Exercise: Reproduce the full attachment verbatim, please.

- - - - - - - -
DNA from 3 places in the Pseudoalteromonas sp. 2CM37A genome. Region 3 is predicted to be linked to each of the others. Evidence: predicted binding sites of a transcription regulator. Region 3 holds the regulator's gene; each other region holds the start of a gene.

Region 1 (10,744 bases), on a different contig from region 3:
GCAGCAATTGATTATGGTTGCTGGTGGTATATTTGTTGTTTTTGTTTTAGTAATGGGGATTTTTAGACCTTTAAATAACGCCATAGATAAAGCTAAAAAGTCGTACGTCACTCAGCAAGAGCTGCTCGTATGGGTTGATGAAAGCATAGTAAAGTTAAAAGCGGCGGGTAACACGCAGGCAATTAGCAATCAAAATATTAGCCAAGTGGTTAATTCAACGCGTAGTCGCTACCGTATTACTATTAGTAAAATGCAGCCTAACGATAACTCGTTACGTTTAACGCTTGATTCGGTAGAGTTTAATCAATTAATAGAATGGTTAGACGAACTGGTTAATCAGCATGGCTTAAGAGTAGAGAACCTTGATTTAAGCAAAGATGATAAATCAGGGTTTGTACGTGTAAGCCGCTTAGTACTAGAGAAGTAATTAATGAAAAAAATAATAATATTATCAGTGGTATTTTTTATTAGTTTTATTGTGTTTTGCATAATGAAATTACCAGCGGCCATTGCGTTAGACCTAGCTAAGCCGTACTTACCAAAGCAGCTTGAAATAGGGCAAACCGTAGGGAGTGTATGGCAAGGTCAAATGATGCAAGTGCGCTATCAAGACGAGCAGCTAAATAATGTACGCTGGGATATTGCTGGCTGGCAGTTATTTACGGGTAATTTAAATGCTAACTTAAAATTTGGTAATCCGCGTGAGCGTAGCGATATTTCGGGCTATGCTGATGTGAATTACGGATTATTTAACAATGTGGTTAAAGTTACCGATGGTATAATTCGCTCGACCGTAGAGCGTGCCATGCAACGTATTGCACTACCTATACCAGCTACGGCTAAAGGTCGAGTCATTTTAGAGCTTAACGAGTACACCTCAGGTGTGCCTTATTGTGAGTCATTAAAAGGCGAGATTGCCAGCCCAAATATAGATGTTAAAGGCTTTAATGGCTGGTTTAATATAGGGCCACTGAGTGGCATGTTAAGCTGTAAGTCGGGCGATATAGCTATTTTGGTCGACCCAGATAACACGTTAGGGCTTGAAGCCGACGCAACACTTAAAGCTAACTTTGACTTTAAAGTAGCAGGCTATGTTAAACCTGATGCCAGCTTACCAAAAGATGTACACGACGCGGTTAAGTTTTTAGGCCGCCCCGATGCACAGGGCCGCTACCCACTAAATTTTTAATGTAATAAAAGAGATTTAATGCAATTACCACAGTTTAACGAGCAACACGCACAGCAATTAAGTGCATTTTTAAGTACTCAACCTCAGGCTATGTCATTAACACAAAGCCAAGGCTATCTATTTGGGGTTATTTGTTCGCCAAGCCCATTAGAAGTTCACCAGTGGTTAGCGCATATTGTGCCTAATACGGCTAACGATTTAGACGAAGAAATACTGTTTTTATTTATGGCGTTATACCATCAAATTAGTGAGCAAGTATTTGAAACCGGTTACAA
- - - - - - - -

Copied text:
DNA from 3 places in the Pseudoalteromonas sp. 2CM37A genome. Region 3 is predicted to be linked to each of the others. Evidence: predicted binding sites of a transcription regulator. Region 3 holds the regulator's gene; each other region holds the start of a gene.

Region 1 (10,744 bases), on a different contig from region 3:
GCAGCAATTGATTATGGTTGCTGGTGGTATATTTGTTGTTTTTGTTTTAGTAATGGGGATTTTTAGACCTTTAAATAACGCCATAGATAAAGCTAAAAAGTCGTACGTCACTCAGCAAGAGCTGCTCGTATGGGTTGATGAAAGCATAGTAAAGTTAAAAGCGGCGGGTAACACGCAGGCAATTAGCAATCAAAATATTAGCCAAGTGGTTAATTCAACGCGTAGTCGCTACCGTATTACTATTAGTAAAATGCAGCCTAACGATAACTCGTTACGTTTAACGCTTGATTCGGTAGAGTTTAATCAATTAATAGAATGGTTAGACGAACTGGTTAATCAGCATGGCTTAAGAGTAGAGAACCTTGATTTAAGCAAAGATGATAAATCAGGGTTTGTACGTGTAAGCCGCTTAGTACTAGAGAAGTAATTAATGAAAAAAATAATAATATTATCAGTGGTATTTTTTATTAGTTTTATTGTGTTTTGCATAATGAAATTACCAGCGGCCATTGCGTTAGACCTAGCTAAGCCGTACTTACCAAAGCAGCTTGAAATAGGGCAAACCGTAGGGAGTGTATGGCAAGGTCAAATGATGCAAGTGCGCTATCAAGACGAGCAGCTAAATAATGTACGCTGGGATATTGCTGGCTGGCAGTTATTTACGGGTAATTTAAATGCTAACTTAAAATTTGGTAATCCGCGTGAGCGTAGCGATATTTCGGGCTATGCTGATGTGAATTACGGATTATTTAACAATGTGGTTAAAGTTACCGATGGTATAATTCGCTCGACCGTAGAGCGTGCCATGCAACGTATTGCACTACCTATACCAGCTACGGCTAAAGGTCGAGTCATTTTAGAGCTTAACGAGTACACCTCAGGTGTGCCTTATTGTGAGTCATTAAAAGGCGAGATTGCCAGCCCAAATATAGATGTTAAAGGCTTTAATGGCTGGTTTAATATAGGGCCACTGAGTGGCATGTTAAGCTGTAAGTCGGGCGATATAGCTATTTTGGTCGACCCAGATAACACGTTAGGGCTTGAAGCCGACGCAACACTTAAAGCTAACTTTGACTTTAAAGTAGCAGGCTATGTTAAACCTGATGCCAGCTTACCAAAAGATGTACACGACGCGGTTAAGTTTTTAGGCCGCCCCGATGCACAGGGCCGCTACCCACTAAATTTTTAATGTAATAAAAGAGATTTAATGCAATTACCACAGTTTAACGAGCAACACGCACAGCAATTAAGTGCATTTTTAAGTACTCAACCTCAGGCTATGTCATTAACACAAAGCCAAGGCTATCTATTTGGGGTTATTTGTTCGCCAAGCCCATTAGAAGTTCACCAGTGGTTAGCGCATATTGTGCCTAATACGGCTAACGATTTAGACGAAGAAATACTGTTTTTATTTATGGCGTTATACCATCAAATTAGTGAGCAAGTATTTGAAACCGGTTACAA